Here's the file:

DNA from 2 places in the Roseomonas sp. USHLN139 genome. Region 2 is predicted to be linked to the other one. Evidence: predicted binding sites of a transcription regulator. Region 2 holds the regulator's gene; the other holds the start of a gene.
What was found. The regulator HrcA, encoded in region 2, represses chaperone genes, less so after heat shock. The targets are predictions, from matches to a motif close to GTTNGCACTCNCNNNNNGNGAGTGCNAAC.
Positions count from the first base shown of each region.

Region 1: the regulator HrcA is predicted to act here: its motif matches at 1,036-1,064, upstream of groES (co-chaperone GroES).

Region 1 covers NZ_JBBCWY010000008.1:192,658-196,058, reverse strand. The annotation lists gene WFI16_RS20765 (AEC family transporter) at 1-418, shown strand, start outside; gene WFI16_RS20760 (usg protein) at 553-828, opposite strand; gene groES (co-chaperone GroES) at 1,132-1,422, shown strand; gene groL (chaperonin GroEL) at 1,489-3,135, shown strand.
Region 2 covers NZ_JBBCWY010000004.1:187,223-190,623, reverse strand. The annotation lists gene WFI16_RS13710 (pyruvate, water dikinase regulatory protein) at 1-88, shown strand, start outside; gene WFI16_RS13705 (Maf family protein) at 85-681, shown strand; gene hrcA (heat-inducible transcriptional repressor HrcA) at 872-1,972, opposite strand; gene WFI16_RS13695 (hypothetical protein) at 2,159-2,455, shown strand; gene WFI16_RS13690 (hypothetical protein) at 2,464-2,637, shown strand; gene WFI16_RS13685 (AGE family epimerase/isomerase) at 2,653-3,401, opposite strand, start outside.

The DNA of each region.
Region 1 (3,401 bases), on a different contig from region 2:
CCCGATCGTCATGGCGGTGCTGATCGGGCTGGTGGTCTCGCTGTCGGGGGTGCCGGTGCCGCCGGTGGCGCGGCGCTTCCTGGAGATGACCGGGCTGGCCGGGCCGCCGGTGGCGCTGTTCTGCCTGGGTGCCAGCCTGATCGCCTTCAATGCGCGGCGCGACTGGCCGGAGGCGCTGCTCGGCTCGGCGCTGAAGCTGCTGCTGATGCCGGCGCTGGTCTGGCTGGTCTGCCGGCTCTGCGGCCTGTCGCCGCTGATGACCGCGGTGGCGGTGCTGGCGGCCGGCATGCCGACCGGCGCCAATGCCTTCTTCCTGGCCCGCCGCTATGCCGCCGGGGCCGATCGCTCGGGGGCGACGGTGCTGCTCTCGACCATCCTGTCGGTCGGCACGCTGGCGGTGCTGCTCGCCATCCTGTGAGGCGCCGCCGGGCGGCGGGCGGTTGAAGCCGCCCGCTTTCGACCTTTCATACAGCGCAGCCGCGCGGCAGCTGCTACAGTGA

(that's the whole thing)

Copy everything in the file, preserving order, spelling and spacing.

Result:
DNA from 2 places in the Roseomonas sp. USHLN139 genome. Region 2 is predicted to be linked to the other one. Evidence: predicted binding sites of a transcription regulator. Region 2 holds the regulator's gene; the other holds the start of a gene.
What was found. The regulator HrcA, encoded in region 2, represses chaperone genes, less so after heat shock. The targets are predictions, from matches to a motif close to GTTNGCACTCNCNNNNNGNGAGTGCNAAC.
Positions count from the first base shown of each region.

Region 1: the regulator HrcA is predicted to act here: its motif matches at 1,036-1,064, upstream of groES (co-chaperone GroES).

Region 1 covers NZ_JBBCWY010000008.1:192,658-196,058, reverse strand. The annotation lists gene WFI16_RS20765 (AEC family transporter) at 1-418, shown strand, start outside; gene WFI16_RS20760 (usg protein) at 553-828, opposite strand; gene groES (co-chaperone GroES) at 1,132-1,422, shown strand; gene groL (chaperonin GroEL) at 1,489-3,135, shown strand.
Region 2 covers NZ_JBBCWY010000004.1:187,223-190,623, reverse strand. The annotation lists gene WFI16_RS13710 (pyruvate, water dikinase regulatory protein) at 1-88, shown strand, start outside; gene WFI16_RS13705 (Maf family protein) at 85-681, shown strand; gene hrcA (heat-inducible transcriptional repressor HrcA) at 872-1,972, opposite strand; gene WFI16_RS13695 (hypothetical protein) at 2,159-2,455, shown strand; gene WFI16_RS13690 (hypothetical protein) at 2,464-2,637, shown strand; gene WFI16_RS13685 (AGE family epimerase/isomerase) at 2,653-3,401, opposite strand, start outside.

The DNA of each region.
Region 1 (3,401 bases), on a different contig from region 2:
CCCGATCGTCATGGCGGTGCTGATCGGGCTGGTGGTCTCGCTGTCGGGGGTGCCGGTGCCGCCGGTGGCGCGGCGCTTCCTGGAGATGACCGGGCTGGCCGGGCCGCCGGTGGCGCTGTTCTGCCTGGGTGCCAGCCTGATCGCCTTCAATGCGCGGCGCGACTGGCCGGAGGCGCTGCTCGGCTCGGCGCTGAAGCTGCTGCTGATGCCGGCGCTGGTCTGGCTGGTCTGCCGGCTCTGCGGCCTGTCGCCGCTGATGACCGCGGTGGCGGTGCTGGCGGCCGGCATGCCGACCGGCGCCAATGCCTTCTTCCTGGCCCGCCGCTATGCCGCCGGGGCCGATCGCTCGGGGGCGACGGTGCTGCTCTCGACCATCCTGTCGGTCGGCACGCTGGCGGTGCTGCTCGCCATCCTGTGAGGCGCCGCCGGGCGGCGGGCGGTTGAAGCCGCCCGCTTTCGACCTTTCATACAGCGCAGCCGCGCGGCAGCTGCTACAGTGA